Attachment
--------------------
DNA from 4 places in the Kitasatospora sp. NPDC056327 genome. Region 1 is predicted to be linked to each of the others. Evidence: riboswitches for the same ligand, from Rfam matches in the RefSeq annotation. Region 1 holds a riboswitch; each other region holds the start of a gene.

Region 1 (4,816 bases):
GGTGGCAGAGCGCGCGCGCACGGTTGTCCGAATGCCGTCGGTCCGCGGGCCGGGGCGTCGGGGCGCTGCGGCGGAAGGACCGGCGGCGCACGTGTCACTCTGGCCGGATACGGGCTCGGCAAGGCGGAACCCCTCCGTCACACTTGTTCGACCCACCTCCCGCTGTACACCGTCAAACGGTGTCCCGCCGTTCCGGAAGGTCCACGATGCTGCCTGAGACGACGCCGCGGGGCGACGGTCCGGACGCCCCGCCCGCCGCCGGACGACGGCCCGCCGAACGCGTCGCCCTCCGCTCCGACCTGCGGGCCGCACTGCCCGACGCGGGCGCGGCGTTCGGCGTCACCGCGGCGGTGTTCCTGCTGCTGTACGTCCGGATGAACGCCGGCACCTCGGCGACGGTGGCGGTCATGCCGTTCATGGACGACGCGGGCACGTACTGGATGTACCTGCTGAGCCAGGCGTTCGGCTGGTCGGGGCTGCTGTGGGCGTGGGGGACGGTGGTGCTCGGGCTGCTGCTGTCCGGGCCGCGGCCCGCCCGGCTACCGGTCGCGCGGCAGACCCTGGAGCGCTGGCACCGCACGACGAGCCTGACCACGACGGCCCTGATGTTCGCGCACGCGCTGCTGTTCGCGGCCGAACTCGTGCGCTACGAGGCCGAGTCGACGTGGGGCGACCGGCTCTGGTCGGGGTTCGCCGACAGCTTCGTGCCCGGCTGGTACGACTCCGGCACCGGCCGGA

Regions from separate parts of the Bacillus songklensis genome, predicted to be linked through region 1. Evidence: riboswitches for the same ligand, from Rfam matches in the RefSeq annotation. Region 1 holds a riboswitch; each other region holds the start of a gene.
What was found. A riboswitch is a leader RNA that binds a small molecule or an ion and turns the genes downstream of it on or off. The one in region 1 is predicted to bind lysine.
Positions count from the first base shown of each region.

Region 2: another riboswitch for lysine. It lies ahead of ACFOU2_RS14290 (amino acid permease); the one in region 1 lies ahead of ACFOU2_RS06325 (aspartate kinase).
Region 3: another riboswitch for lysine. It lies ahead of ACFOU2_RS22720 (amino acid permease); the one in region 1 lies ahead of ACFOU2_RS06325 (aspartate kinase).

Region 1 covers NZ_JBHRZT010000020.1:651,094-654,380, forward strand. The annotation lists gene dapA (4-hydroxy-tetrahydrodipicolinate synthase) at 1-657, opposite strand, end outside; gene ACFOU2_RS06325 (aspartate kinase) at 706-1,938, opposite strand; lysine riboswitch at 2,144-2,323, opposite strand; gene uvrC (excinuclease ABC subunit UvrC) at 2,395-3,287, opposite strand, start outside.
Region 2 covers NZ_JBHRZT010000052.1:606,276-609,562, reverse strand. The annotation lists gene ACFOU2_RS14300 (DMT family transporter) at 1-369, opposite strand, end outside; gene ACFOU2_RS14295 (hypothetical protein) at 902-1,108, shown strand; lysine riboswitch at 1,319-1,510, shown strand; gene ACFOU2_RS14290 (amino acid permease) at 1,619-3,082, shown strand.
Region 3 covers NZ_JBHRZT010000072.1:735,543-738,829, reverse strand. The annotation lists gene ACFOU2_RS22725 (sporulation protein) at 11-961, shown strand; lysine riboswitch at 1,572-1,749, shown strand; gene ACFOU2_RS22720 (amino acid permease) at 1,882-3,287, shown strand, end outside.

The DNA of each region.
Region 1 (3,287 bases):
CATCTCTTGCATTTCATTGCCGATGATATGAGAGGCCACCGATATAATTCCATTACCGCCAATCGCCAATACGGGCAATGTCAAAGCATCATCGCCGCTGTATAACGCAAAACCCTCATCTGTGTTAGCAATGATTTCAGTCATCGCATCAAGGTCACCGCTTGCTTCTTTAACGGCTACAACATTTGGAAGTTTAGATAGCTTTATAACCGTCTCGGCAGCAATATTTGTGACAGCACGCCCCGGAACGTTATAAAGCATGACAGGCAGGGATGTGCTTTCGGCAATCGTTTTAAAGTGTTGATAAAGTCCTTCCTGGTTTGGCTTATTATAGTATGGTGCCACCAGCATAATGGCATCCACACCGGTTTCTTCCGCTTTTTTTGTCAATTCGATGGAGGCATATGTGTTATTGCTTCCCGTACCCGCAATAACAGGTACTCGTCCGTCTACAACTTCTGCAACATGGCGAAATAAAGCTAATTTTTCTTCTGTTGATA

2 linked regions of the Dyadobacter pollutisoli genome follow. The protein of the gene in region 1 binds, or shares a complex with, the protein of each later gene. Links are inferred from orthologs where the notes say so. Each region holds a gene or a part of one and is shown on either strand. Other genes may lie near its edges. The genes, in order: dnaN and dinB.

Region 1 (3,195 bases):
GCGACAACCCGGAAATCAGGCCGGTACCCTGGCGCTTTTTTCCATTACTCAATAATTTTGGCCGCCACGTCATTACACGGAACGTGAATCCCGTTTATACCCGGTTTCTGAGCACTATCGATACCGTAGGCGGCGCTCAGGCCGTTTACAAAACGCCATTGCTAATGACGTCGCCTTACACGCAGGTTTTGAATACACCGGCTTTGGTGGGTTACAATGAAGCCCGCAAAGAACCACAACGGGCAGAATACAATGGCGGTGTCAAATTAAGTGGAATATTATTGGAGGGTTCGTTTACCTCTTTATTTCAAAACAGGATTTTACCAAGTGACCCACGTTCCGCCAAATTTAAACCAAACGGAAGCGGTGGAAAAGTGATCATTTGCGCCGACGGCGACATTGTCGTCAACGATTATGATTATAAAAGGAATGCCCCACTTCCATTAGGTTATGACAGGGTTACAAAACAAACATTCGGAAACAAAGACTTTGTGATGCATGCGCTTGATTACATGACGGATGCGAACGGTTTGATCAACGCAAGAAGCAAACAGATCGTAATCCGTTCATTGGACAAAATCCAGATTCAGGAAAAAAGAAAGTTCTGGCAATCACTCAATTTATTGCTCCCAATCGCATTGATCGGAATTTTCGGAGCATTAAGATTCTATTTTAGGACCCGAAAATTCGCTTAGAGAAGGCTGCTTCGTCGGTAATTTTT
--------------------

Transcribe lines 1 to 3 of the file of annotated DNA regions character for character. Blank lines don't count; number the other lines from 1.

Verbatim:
DNA from 4 places in the Kitasatospora sp. NPDC056327 genome. Region 1 is predicted to be linked to each of the others. Evidence: riboswitches for the same ligand, from Rfam matches in the RefSeq annotation. Region 1 holds a riboswitch; each other region holds the start of a gene.

Region 1 (4,816 bases):
GGTGGCAGAGCGCGCGCGCACGGTTGTCCGAATGCCGTCGGTCCGCGGGCCGGGGCGTCGGGGCGCTGCGGCGGAAGGACCGGCGGCGCACGTGTCACTCTGGCCGGATACGGGCTCGGCAAGGCGGAACCCCTCCGTCACACTTGTTCGACCCACCTCCCGCTGTACACCGTCAAACGGTGTCCCGCCGTTCCGGAAGGTCCACGATGCTGCCTGAGACGACGCCGCGGGGCGACGGTCCGGACGCCCCGCCCGCCGCCGGACGACGGCCCGCCGAACGCGTCGCCCTCCGCTCCGACCTGCGGGCCGCACTGCCCGACGCGGGCGCGGCGTTCGGCGTCACCGCGGCGGTGTTCCTGCTGCTGTACGTCCGGATGAACGCCGGCACCTCGGCGACGGTGGCGGTCATGCCGTTCATGGACGACGCGGGCACGTACTGGATGTACCTGCTGAGCCAGGCGTTCGGCTGGTCGGGGCTGCTGTGGGCGTGGGGGACGGTGGTGCTCGGGCTGCTGCTGTCCGGGCCGCGGCCCGCCCGGCTACCGGTCGCGCGGCAGACCCTGGAGCGCTGGCACCGCACGACGAGCCTGACCACGACGGCCCTGATGTTCGCGCACGCGCTGCTGTTCGCGGCCGAACTCGTGCGCTACGAGGCCGAGTCGACGTGGGGCGACCGGCTCTGGTCGGGGTTCGCCGACAGCTTCGTGCCCGGCTGGTACGACTCCGGCACCGGCCGGA